Adventuring in the Dominican Republic


Week of June 18-24, 1998
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Adventuring in the Dominican Republic
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Adventuring in the Dominican Republic
Question: I will be visiting a resort in the Dominican Republic near Puerto Plata and I’m hoping to see something more than just the usual tropical collage of multicolored fish and rum-based drinks. Can you suggest any adventurous outings I might undertake, preferably ones that won’t cost a bundle to enjoy? Thanks.

David Pelesko
Roselle, New Jersey

Palm trees grow abundantly
on the Samana Peninsula

Adventure Adviser: Considering the Dominican Republic’s wealth of activities, that shouldn’t be too hard of a quest. Since you’ll be staying on the Amber coast, it’ll be easiest and cheapest for you to stick to adventures around that part of the island, which is best known for its watersports. There are numerous
reef systems off the island’s northern Atlantic coast, so the snorkeling is first-rate, as are the diving and windsurfing. The deep-sea fishing is also excellent around Puerto Plata. Any of the following should keep you away from too many rum drinks and colored fish. Use your resort’s network to book tours or rent a car.

If you’re a windsurfer, you couldn’t be in a better place. And if you’re not, well, here’s your opportunity to learn. Nearby Cabarete is blessed with relentless trade winds (summer is the calmest season). You can rent a board for $40/day, not including lessons. Check in with the Windsurfing Club at 809-571-0848.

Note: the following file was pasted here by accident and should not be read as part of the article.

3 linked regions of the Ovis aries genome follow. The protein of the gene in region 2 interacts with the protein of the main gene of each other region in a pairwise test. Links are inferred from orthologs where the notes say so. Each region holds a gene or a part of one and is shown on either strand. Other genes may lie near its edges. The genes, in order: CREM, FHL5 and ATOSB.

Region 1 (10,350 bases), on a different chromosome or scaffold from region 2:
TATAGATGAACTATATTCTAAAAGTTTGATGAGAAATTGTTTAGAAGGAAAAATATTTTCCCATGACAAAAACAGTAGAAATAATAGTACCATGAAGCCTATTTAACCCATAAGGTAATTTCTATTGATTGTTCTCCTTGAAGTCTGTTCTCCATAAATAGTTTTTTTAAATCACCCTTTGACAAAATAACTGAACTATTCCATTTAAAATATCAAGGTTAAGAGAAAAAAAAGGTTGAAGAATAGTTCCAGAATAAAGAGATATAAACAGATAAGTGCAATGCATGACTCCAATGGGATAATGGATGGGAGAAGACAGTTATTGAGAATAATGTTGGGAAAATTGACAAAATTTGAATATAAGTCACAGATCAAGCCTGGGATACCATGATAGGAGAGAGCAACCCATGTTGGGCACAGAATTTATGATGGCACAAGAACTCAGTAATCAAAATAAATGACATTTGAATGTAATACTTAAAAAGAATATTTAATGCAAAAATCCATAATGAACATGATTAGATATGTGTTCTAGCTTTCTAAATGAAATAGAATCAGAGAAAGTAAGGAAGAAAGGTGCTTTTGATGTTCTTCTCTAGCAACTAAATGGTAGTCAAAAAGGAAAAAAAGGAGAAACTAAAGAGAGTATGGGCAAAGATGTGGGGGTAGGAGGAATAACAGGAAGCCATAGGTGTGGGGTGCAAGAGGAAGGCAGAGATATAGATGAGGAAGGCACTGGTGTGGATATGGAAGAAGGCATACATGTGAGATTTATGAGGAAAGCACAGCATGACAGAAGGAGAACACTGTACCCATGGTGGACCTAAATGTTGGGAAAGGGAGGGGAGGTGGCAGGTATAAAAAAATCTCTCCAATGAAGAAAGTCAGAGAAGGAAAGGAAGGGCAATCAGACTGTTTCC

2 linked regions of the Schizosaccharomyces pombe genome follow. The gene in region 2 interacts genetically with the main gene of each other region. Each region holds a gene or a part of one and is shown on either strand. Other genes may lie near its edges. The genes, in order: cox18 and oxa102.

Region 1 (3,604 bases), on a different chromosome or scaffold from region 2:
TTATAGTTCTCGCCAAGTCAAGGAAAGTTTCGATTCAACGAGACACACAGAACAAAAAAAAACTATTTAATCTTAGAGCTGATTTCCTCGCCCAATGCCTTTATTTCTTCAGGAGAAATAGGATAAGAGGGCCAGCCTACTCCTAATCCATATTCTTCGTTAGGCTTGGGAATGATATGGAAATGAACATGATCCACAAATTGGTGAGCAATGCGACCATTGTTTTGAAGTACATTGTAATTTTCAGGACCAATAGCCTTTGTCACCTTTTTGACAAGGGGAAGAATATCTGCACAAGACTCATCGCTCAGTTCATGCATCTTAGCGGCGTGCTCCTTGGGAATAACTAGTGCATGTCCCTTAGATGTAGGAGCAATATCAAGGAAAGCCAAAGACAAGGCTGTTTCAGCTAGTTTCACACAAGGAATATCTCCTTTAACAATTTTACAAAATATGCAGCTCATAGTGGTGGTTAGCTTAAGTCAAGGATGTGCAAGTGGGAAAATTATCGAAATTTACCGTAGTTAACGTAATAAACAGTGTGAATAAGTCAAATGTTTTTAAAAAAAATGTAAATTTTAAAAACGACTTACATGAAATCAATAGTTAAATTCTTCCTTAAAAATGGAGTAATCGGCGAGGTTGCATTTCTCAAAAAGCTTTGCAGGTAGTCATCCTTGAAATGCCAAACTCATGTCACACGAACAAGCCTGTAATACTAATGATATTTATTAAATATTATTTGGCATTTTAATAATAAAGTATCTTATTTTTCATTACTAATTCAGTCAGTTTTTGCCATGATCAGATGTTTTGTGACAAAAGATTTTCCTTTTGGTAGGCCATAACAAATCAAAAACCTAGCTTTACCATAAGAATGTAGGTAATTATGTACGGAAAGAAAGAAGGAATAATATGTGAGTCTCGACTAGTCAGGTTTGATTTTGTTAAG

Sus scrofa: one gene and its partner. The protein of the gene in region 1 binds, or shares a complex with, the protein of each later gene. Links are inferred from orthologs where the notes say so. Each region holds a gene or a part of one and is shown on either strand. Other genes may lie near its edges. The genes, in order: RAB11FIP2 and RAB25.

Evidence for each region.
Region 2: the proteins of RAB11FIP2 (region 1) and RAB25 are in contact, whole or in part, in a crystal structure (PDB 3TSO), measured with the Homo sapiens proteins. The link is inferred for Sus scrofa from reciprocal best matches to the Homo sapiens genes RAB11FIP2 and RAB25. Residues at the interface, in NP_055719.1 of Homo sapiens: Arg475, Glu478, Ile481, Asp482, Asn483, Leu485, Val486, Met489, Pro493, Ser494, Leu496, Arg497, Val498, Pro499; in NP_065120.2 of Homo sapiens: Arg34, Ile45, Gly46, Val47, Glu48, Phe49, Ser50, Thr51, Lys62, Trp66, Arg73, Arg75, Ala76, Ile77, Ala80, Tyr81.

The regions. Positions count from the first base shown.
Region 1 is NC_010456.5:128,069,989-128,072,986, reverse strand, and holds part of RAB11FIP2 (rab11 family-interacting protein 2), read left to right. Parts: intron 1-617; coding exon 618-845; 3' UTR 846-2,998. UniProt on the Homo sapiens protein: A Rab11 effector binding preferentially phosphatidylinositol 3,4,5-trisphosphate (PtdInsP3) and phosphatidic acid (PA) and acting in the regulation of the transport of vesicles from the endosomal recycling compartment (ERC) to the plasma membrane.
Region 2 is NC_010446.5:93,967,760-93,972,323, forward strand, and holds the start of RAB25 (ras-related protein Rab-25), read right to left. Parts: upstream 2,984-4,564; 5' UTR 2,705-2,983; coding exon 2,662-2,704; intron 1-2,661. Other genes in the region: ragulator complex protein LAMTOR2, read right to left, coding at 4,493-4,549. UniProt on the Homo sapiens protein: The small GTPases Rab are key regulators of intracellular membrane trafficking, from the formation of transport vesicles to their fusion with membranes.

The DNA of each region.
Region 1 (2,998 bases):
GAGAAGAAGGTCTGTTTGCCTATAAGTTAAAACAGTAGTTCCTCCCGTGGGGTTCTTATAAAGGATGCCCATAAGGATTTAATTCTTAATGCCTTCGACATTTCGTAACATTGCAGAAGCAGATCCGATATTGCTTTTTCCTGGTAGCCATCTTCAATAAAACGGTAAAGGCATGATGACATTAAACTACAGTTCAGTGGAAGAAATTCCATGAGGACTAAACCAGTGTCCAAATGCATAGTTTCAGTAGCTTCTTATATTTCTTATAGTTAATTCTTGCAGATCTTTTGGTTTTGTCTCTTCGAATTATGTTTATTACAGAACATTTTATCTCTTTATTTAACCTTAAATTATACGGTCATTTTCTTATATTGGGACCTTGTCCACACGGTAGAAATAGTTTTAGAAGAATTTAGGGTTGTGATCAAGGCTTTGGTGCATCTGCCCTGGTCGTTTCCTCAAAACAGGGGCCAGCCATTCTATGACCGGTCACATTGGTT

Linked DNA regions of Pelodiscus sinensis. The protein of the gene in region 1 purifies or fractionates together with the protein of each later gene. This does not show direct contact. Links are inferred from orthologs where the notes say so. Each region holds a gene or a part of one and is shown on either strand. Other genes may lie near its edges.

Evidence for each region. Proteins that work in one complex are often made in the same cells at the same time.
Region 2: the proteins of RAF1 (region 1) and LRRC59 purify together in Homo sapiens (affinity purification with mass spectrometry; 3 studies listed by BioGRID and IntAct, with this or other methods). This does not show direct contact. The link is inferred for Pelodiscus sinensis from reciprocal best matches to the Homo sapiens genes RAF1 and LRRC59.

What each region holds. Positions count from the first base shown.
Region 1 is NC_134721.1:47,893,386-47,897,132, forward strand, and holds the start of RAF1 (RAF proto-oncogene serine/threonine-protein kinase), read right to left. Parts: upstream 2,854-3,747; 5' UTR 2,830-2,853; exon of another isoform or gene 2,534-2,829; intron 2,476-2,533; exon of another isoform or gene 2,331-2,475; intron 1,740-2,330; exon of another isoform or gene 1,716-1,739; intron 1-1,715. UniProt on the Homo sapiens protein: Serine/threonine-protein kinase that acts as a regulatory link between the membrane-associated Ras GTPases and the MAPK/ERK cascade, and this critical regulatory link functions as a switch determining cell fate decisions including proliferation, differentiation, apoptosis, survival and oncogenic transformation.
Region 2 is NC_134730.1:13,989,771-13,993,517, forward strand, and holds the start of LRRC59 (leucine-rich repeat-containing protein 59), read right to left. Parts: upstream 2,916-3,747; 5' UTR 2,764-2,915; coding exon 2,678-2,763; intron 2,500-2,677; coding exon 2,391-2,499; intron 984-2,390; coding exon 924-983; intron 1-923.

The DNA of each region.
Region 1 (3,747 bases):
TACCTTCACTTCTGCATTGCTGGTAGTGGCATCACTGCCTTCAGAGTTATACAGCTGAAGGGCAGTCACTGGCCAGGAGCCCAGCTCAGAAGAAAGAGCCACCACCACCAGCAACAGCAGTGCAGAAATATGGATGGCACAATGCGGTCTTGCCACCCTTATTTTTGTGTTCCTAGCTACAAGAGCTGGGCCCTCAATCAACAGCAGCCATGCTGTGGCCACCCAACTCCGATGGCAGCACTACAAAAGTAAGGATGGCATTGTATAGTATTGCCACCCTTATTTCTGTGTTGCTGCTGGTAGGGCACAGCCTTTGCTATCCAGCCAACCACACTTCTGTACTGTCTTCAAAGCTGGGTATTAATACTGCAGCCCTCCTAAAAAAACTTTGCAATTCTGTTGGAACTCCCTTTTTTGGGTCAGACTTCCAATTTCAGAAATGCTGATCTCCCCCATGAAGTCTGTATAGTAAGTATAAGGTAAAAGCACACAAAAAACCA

For some terra firma adventuring, how about renting a horse from Gipsy Ranch and cantering along the beach? Or pick up a mountain bike from Iguana Mama (809-571-0606), which also offers organized river rafting and trekking expeditions. Exploring the Gri-Gri Lagoon in Rio San Juan is a do-able day outing.

For a longer adventure—and a glimpse of this coast’s allure before the developers and international jet set arrive—rent a car in Puerto Playa and head west. Seventy miles and several beautiful beaches later, you’ll reach Monte Cristi, near the Haitian boarder. Once you’re past Luperon (touristed but still a peaceful oasis), there’s little
but rolling coastal plains and an extensive off-shore reef system. The Cayos Siete Hermanos, a string of islets off of Monte Cristi, are ideal for diving, though I suggest going with a group. And to see some local wildlife, stop in at Parque Nacional El Morro, known for its wonderful bird and marine life.

Be sure to plan a trip out to the coconut palm-studded Samana peninsula, definitely one of the Dominican Republic’s most beautiful—and wild— spots. It’s about 120 miles from where you’re staying, a four-hour drive along a gorgeous stretch of coastal highway. You can rent a car in Puerto Plata or else go with an organized tour. The
Samana’s limestone cliffs are shrouded in thick rainforest (this area receives the most rainfall on the island), and the peninsula is surrounded by shallow waters, ideal for fishing. There are also lots of small lakes to explore. The Silver Bank whales, however, are the real spectacle, and the Samana Peninsula is touted as having the best whale watching n the Caribbean.
You can contact any of the numerous outfitters via your resort. Victoria Marine whale watching (809-538-2588) is one reputable choice. Consider combining a trip to Samana with a visit to the Parque Nacional Los Haitises, just south of the peninsula. Here you’ll find some excellent hikes through the park’s limestone terraces and caves. Call the National Parks
Administration (809-221-5340) for details.

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